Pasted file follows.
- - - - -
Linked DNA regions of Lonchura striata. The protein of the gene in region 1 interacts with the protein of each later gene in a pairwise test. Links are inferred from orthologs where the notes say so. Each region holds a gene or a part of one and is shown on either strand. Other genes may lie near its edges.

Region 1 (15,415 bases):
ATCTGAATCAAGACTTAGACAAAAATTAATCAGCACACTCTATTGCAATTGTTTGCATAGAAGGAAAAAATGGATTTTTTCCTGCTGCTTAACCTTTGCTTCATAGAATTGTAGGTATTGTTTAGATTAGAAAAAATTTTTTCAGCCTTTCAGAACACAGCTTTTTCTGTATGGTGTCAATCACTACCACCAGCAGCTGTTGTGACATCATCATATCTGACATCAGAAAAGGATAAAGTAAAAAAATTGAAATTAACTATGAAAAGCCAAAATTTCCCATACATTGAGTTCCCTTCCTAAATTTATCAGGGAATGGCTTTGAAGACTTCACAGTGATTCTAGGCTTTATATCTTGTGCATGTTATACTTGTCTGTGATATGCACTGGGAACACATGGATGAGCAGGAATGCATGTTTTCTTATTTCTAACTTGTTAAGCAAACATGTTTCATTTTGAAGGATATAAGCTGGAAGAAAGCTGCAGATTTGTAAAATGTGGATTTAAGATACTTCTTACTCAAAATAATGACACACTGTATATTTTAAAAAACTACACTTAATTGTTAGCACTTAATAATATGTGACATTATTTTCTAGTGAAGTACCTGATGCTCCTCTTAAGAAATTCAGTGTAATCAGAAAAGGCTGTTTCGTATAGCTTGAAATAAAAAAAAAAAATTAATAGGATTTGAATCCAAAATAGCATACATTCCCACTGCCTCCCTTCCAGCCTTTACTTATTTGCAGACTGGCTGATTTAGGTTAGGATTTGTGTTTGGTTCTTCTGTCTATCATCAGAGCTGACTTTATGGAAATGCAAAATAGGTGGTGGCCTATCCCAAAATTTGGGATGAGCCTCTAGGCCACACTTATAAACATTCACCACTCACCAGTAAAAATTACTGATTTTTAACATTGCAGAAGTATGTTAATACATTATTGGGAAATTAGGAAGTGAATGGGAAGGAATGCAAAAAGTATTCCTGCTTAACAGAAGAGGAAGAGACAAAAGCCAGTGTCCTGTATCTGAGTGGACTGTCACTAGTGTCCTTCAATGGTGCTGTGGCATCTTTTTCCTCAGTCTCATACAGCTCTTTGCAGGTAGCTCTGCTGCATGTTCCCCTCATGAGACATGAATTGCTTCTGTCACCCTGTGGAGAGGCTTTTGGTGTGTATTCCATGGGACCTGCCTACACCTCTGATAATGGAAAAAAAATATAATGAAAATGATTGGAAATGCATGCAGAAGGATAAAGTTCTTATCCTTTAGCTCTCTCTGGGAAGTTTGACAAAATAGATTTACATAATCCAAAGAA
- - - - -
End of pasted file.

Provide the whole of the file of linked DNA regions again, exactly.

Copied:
Linked DNA regions of Lonchura striata. The protein of the gene in region 1 interacts with the protein of each later gene in a pairwise test. Links are inferred from orthologs where the notes say so. Each region holds a gene or a part of one and is shown on either strand. Other genes may lie near its edges.

Region 1 (15,415 bases):
ATCTGAATCAAGACTTAGACAAAAATTAATCAGCACACTCTATTGCAATTGTTTGCATAGAAGGAAAAAATGGATTTTTTCCTGCTGCTTAACCTTTGCTTCATAGAATTGTAGGTATTGTTTAGATTAGAAAAAATTTTTTCAGCCTTTCAGAACACAGCTTTTTCTGTATGGTGTCAATCACTACCACCAGCAGCTGTTGTGACATCATCATATCTGACATCAGAAAAGGATAAAGTAAAAAAATTGAAATTAACTATGAAAAGCCAAAATTTCCCATACATTGAGTTCCCTTCCTAAATTTATCAGGGAATGGCTTTGAAGACTTCACAGTGATTCTAGGCTTTATATCTTGTGCATGTTATACTTGTCTGTGATATGCACTGGGAACACATGGATGAGCAGGAATGCATGTTTTCTTATTTCTAACTTGTTAAGCAAACATGTTTCATTTTGAAGGATATAAGCTGGAAGAAAGCTGCAGATTTGTAAAATGTGGATTTAAGATACTTCTTACTCAAAATAATGACACACTGTATATTTTAAAAAACTACACTTAATTGTTAGCACTTAATAATATGTGACATTATTTTCTAGTGAAGTACCTGATGCTCCTCTTAAGAAATTCAGTGTAATCAGAAAAGGCTGTTTCGTATAGCTTGAAATAAAAAAAAAAAATTAATAGGATTTGAATCCAAAATAGCATACATTCCCACTGCCTCCCTTCCAGCCTTTACTTATTTGCAGACTGGCTGATTTAGGTTAGGATTTGTGTTTGGTTCTTCTGTCTATCATCAGAGCTGACTTTATGGAAATGCAAAATAGGTGGTGGCCTATCCCAAAATTTGGGATGAGCCTCTAGGCCACACTTATAAACATTCACCACTCACCAGTAAAAATTACTGATTTTTAACATTGCAGAAGTATGTTAATACATTATTGGGAAATTAGGAAGTGAATGGGAAGGAATGCAAAAAGTATTCCTGCTTAACAGAAGAGGAAGAGACAAAAGCCAGTGTCCTGTATCTGAGTGGACTGTCACTAGTGTCCTTCAATGGTGCTGTGGCATCTTTTTCCTCAGTCTCATACAGCTCTTTGCAGGTAGCTCTGCTGCATGTTCCCCTCATGAGACATGAATTGCTTCTGTCACCCTGTGGAGAGGCTTTTGGTGTGTATTCCATGGGACCTGCCTACACCTCTGATAATGGAAAAAAAATATAATGAAAATGATTGGAAATGCATGCAGAAGGATAAAGTTCTTATCCTTTAGCTCTCTCTGGGAAGTTTGACAAAATAGATTTACATAATCCAAAGAA